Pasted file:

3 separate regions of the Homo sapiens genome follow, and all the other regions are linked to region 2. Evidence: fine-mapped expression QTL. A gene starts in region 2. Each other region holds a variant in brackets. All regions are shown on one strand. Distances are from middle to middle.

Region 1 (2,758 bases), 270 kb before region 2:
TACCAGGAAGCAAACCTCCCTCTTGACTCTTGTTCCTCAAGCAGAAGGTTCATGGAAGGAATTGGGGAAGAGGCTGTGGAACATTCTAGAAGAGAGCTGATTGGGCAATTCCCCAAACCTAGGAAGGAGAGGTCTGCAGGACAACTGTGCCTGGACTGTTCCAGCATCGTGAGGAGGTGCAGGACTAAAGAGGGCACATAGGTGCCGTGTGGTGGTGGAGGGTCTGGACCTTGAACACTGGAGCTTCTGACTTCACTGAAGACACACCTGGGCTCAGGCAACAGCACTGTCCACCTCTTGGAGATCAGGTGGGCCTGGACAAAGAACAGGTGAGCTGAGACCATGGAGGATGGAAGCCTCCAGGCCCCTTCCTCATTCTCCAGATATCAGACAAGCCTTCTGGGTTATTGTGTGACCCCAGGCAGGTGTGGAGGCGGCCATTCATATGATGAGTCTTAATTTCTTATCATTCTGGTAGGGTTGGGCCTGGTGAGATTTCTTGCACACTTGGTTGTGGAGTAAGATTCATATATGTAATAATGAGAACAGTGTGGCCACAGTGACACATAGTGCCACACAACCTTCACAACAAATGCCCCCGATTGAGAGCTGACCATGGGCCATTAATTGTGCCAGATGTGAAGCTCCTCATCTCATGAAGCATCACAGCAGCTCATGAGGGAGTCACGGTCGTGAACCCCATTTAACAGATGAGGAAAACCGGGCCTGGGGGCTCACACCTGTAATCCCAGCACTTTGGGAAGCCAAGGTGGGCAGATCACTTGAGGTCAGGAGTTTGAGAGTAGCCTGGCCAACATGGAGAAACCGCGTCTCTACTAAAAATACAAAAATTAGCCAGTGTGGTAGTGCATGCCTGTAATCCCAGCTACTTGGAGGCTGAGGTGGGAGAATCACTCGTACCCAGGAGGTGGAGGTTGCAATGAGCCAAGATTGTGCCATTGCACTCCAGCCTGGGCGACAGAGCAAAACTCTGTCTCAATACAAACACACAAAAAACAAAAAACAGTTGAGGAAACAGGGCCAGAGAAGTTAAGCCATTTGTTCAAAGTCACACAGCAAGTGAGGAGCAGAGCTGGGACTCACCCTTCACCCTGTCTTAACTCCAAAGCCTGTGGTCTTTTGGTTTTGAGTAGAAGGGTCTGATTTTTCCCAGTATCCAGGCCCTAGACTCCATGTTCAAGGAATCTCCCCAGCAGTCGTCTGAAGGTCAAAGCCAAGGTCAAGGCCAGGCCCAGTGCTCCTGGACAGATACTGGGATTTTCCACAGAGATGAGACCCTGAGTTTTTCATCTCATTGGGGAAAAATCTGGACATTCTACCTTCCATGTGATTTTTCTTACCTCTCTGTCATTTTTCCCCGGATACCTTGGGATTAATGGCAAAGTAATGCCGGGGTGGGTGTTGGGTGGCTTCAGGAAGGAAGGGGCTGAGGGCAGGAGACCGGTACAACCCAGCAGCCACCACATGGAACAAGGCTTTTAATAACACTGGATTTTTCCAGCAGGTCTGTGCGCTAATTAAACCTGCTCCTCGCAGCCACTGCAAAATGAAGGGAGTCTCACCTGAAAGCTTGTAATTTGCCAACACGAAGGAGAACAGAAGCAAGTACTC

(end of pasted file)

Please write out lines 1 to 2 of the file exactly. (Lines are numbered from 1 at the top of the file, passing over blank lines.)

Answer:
3 separate regions of the Homo sapiens genome follow, and all the other regions are linked to region 2. Evidence: fine-mapped expression QTL. A gene starts in region 2. Each other region holds a variant in brackets. All regions are shown on one strand. Distances are from middle to middle.

Region 1 (2,758 bases), 270 kb before region 2: